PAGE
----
May 242013
 

Workshop Participants at Be The Media - Women of Color NYC

In my first blog about creating cultural shifts, I was adamant about the possibility and the necessity to work toward a cultural shift and my belief it can be done. This includes a cultural shift within ourselves, our organizations, and ultimately our society.

In this article, I want to talk about how difficult this work can be. It may seem contradictory to my first blog but the truth is that to facilitate a cultural shift is incredibly hard work, especially when starting with organizations that already have a deeply instilled culture that shapes every aspect of their work. It’s much easier to create a different culture when you are starting a new entity. Unfortunately, when working with a group that has already established a particular way of doing things where leaders act in a certain way and where trust has not been truly built, the work to change is much more difficult.

Cultural shifts must start with the leadership but include every individual. It can’t be simply one person trying to make changes. It must include ALL components of an organization: you, the leadership, the Board and the staff. And first and foremost, it must begin with love and trust!

“Love one another and you will be happy. It’s as simple and difficult as that. There is no other way.”                       -Leunig (A common prayer)

At Spirit in Action we realize that “spirit” goes beyond spiritual practice. We can all have a wonderful spiritual practice, meditate together, and then still fall into dysfunctional ways of working together. Spirit in action is about our relationships with each other. It is about practicing love with ourselves, each other, and even those who think differently than us. It is how we do our work, and how we strive to build culture from a positive “what’s working well” perspective. It requires time that we often think we can’t possibly commit to, but putting that time in is what allows our work for justice to flourish and for us to successfully implement changes that work for the greater good.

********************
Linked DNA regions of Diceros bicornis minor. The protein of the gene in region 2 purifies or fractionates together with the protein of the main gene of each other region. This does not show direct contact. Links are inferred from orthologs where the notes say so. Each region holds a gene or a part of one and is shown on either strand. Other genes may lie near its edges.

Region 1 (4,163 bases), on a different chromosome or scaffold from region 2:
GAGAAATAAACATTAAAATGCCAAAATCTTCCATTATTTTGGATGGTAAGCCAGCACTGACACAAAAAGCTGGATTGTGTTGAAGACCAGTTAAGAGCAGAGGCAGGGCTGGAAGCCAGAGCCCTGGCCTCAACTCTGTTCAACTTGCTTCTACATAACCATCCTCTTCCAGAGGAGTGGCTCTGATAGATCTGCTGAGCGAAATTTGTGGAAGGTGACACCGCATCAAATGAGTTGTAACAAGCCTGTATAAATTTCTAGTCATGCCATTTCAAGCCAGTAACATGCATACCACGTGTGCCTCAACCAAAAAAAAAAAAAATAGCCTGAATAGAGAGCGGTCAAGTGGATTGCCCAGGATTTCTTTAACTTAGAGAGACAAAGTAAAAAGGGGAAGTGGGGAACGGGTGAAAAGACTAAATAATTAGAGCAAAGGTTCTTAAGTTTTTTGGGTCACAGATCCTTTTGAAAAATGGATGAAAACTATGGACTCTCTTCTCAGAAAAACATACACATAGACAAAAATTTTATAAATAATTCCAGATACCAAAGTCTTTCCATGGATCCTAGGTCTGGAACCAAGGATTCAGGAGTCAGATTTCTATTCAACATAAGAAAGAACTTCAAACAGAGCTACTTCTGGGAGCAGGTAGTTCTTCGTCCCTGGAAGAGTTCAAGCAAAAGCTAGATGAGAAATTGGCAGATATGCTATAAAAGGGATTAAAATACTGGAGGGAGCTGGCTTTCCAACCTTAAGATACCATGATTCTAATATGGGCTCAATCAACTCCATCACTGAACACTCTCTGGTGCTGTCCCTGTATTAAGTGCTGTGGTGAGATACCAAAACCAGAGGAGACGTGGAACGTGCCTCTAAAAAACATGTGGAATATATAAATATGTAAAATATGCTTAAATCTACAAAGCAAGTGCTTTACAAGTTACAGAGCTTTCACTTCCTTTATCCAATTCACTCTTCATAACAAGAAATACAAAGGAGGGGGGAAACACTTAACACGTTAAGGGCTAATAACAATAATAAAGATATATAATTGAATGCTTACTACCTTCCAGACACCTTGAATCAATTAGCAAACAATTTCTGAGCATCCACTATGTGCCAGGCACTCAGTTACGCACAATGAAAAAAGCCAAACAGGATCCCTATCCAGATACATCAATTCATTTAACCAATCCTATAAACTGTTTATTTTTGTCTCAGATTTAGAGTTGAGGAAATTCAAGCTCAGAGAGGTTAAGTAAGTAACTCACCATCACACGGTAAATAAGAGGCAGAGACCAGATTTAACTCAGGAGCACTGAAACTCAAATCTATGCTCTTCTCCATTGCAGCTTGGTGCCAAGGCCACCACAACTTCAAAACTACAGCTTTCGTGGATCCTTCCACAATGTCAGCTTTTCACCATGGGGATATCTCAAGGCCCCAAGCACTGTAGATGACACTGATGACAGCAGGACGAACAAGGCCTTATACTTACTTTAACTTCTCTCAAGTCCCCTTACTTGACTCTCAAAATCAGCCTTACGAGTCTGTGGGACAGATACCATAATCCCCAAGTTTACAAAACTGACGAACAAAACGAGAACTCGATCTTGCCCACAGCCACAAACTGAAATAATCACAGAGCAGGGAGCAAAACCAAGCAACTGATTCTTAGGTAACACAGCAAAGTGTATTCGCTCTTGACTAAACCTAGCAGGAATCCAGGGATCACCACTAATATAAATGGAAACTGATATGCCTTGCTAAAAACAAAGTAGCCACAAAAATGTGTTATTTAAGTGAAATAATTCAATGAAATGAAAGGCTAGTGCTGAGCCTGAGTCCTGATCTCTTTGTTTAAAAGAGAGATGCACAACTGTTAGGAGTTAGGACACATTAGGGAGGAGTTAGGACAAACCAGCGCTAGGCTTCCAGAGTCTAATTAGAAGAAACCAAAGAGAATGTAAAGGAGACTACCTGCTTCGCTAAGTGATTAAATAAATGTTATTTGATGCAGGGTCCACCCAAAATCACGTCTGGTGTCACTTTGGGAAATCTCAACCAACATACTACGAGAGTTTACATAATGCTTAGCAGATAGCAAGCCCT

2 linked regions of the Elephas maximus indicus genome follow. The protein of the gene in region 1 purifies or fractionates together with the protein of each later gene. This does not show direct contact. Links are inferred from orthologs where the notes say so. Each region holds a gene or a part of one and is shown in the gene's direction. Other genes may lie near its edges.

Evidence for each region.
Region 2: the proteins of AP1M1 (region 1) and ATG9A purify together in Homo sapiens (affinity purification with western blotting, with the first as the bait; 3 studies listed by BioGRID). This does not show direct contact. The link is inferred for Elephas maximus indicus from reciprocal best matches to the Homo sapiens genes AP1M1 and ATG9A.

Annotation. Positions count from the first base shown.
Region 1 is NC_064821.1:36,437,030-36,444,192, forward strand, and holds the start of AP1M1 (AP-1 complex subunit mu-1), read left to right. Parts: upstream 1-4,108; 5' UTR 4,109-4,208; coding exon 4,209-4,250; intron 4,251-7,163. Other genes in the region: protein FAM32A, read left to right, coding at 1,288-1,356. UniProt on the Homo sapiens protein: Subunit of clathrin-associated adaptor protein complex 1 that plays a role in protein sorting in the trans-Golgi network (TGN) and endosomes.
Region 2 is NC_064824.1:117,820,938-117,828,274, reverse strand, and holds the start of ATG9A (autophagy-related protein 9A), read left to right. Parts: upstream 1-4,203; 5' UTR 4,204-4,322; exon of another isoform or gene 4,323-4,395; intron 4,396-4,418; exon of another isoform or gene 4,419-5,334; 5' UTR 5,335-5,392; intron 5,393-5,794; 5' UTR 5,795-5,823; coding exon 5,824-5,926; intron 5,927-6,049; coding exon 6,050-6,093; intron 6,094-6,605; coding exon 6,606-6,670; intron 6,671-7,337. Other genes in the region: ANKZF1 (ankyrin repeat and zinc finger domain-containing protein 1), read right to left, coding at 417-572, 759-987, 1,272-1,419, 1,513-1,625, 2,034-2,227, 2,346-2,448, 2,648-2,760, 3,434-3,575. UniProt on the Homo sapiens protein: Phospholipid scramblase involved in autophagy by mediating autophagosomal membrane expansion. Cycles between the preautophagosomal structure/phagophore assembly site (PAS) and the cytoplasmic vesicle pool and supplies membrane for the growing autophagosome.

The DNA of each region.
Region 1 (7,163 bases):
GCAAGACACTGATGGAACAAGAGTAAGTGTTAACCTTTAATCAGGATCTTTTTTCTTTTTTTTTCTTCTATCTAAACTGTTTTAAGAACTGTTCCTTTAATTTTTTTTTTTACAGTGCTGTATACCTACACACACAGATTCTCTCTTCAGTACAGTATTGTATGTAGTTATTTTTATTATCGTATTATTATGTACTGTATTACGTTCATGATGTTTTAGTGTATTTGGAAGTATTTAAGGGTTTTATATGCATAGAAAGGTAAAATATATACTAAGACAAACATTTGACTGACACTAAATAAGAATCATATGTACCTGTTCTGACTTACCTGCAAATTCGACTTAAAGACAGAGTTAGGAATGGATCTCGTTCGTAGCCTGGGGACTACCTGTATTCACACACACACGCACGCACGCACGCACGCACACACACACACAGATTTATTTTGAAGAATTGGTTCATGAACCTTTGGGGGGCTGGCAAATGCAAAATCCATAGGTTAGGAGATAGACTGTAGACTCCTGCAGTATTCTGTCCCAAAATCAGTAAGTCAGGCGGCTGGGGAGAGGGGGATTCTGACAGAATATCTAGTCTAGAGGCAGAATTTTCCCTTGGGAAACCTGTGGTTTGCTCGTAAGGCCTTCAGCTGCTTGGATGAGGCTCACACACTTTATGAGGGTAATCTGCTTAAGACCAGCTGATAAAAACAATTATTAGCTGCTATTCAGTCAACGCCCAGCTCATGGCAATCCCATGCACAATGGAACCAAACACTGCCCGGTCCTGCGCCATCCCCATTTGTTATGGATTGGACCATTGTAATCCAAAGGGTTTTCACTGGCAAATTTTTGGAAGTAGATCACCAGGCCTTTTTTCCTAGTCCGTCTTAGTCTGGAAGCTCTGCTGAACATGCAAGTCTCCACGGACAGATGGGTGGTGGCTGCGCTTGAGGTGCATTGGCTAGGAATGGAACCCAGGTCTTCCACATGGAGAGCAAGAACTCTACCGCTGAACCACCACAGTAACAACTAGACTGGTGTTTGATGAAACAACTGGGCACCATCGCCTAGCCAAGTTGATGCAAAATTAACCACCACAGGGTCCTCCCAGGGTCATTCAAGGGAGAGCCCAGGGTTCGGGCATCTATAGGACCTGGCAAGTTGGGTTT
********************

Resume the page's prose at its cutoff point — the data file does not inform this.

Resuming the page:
We also have to remember that we all come into our groups with our own baggage: our mistrust, our woundedness and our privilege and/or oppression, and for some of us, a clear understanding that “we know how things should be done”. Often, this is ingrained in us from childhood, and is part of our own personal culture. This limited way of thinking requires doing our own personal work as well as working collectively in order to create a new culture within our work and communities.

In future blogs, I will begin to provide guidance that helps us to look at what we need to change within ourselves, but for this month’s exercise, I ask that you focus on two questions: “What is working? And what are the ways in which we are building trust and love with each other?”

Make a list of all the positive things that you and your group/organization are doing presently. By focusing on the positive, you can build on what’s working and facilitate successful change.

I would love to hear your feedback and your thoughts and questions, as well of some of the positive things you find that are already working for you personally and within your organizations. Please comment below and we can begin to engage in effective and change producing dialogue in order to learn from each other. I appreciate any thing you can share or offer to all of the people reading this today.

 

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